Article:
1. Morton Bartlett (1902-1992)

    Morton Bartlett, born in Chicago, was orphaned at the age of eight. Adopted by the Bartlett family of Cohasset, Massachusetts, he made Boston his assumed home town. After a short education at Harvard College, Bartlett undertook a number of jobs throughout his early life, including positions in advertising, furniture sales and management. He eventually established himself as a self-employed businessman in printing design. It was not until his death in 1992, while arrangements for his funeral were being prepared, that his private collection of self-made figures of children, was finally discovered. It is believed he first started creating his accurately executed figurines over a period of 30 years until stopping in the mid-1960s. He left 13 statues of children: three boys most likely modelled in his own image and the rest girls. He used anatomy books to ensure his figures were accurately scaled, revealing a compulsive attention to detail. Bartlett took photographs of his dolls in life-like situations, either nude or wearing clothes that he made himself. Bartlett described the purpose of his ‘hobby’ in his College Yearbook as ‘to let out urges which do not find expression in other channels’.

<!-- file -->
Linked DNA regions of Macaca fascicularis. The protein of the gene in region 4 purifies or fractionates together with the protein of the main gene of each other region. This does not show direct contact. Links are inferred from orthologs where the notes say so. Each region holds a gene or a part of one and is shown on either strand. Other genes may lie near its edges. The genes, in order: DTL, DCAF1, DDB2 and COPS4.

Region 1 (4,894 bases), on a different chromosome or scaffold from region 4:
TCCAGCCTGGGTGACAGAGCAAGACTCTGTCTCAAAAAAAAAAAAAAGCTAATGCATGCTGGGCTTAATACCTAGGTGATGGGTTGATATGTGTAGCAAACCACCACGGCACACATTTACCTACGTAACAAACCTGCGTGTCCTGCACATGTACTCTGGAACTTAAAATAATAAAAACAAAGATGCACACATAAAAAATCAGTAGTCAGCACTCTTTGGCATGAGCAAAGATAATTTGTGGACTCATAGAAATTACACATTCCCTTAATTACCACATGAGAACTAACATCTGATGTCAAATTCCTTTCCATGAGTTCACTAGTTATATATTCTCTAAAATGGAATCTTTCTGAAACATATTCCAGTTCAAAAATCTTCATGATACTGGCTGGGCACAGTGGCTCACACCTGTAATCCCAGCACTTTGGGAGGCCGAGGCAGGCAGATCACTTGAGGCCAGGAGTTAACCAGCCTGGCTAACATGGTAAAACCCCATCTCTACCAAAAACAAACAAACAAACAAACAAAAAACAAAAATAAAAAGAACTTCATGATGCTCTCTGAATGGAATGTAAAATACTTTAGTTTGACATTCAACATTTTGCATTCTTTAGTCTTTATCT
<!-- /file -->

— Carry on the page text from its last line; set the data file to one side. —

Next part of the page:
- Raw Vision

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